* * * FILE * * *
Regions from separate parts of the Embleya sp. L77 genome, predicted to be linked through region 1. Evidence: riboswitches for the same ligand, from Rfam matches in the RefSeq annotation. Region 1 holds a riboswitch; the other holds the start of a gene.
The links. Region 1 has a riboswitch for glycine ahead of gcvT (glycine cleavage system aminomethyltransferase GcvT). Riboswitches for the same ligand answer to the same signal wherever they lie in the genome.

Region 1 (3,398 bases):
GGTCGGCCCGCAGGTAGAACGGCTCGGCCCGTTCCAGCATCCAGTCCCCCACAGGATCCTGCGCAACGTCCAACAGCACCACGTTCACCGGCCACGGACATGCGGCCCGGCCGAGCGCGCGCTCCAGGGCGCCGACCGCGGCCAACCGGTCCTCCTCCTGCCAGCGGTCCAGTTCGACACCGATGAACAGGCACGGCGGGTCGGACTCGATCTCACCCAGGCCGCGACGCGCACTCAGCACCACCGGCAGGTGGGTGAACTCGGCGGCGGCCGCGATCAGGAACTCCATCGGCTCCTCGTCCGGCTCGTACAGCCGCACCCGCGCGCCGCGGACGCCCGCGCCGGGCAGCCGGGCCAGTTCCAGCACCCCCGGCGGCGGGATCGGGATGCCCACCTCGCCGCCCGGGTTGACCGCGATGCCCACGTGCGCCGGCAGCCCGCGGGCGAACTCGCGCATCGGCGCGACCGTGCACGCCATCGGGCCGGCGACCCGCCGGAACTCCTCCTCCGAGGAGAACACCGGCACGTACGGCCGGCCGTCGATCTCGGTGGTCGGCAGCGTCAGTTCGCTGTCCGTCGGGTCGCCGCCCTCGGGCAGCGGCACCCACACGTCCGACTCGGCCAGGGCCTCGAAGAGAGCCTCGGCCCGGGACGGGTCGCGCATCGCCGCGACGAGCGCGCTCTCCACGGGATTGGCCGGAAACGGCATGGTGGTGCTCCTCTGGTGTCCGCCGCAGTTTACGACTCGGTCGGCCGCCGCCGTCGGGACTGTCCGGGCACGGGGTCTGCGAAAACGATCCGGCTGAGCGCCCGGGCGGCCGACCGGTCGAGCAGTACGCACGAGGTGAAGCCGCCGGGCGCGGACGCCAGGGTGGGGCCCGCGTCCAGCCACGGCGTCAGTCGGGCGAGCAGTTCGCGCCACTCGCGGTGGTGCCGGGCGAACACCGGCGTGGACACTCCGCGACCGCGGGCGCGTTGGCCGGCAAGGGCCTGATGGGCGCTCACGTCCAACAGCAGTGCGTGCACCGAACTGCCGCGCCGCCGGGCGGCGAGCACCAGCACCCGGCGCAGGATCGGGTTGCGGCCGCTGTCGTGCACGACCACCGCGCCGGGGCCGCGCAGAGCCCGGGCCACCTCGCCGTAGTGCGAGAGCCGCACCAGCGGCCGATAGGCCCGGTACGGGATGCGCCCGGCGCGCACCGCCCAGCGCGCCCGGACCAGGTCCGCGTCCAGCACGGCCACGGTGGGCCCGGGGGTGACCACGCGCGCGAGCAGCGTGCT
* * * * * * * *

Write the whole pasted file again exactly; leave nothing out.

Regions from separate parts of the Embleya sp. L77 genome, predicted to be linked through region 1. Evidence: riboswitches for the same ligand, from Rfam matches in the RefSeq annotation. Region 1 holds a riboswitch; the other holds the start of a gene.
The links. Region 1 has a riboswitch for glycine ahead of gcvT (glycine cleavage system aminomethyltransferase GcvT). Riboswitches for the same ligand answer to the same signal wherever they lie in the genome.

Region 1 (3,398 bases):
GGTCGGCCCGCAGGTAGAACGGCTCGGCCCGTTCCAGCATCCAGTCCCCCACAGGATCCTGCGCAACGTCCAACAGCACCACGTTCACCGGCCACGGACATGCGGCCCGGCCGAGCGCGCGCTCCAGGGCGCCGACCGCGGCCAACCGGTCCTCCTCCTGCCAGCGGTCCAGTTCGACACCGATGAACAGGCACGGCGGGTCGGACTCGATCTCACCCAGGCCGCGACGCGCACTCAGCACCACCGGCAGGTGGGTGAACTCGGCGGCGGCCGCGATCAGGAACTCCATCGGCTCCTCGTCCGGCTCGTACAGCCGCACCCGCGCGCCGCGGACGCCCGCGCCGGGCAGCCGGGCCAGTTCCAGCACCCCCGGCGGCGGGATCGGGATGCCCACCTCGCCGCCCGGGTTGACCGCGATGCCCACGTGCGCCGGCAGCCCGCGGGCGAACTCGCGCATCGGCGCGACCGTGCACGCCATCGGGCCGGCGACCCGCCGGAACTCCTCCTCCGAGGAGAACACCGGCACGTACGGCCGGCCGTCGATCTCGGTGGTCGGCAGCGTCAGTTCGCTGTCCGTCGGGTCGCCGCCCTCGGGCAGCGGCACCCACACGTCCGACTCGGCCAGGGCCTCGAAGAGAGCCTCGGCCCGGGACGGGTCGCGCATCGCCGCGACGAGCGCGCTCTCCACGGGATTGGCCGGAAACGGCATGGTGGTGCTCCTCTGGTGTCCGCCGCAGTTTACGACTCGGTCGGCCGCCGCCGTCGGGACTGTCCGGGCACGGGGTCTGCGAAAACGATCCGGCTGAGCGCCCGGGCGGCCGACCGGTCGAGCAGTACGCACGAGGTGAAGCCGCCGGGCGCGGACGCCAGGGTGGGGCCCGCGTCCAGCCACGGCGTCAGTCGGGCGAGCAGTTCGCGCCACTCGCGGTGGTGCCGGGCGAACACCGGCGTGGACACTCCGCGACCGCGGGCGCGTTGGCCGGCAAGGGCCTGATGGGCGCTCACGTCCAACAGCAGTGCGTGCACCGAACTGCCGCGCCGCCGGGCGGCGAGCACCAGCACCCGGCGCAGGATCGGGTTGCGGCCGCTGTCGTGCACGACCACCGCGCCGGGGCCGCGCAGAGCCCGGGCCACCTCGCCGTAGTGCGAGAGCCGCACCAGCGGCCGATAGGCCCGGTACGGGATGCGCCCGGCGCGCACCGCCCAGCGCGCCCGGACCAGGTCCGCGTCCAGCACGGCCACGGTGGGCCCGGGGGTGACCACGCGCGCGAGCAGCGTGCT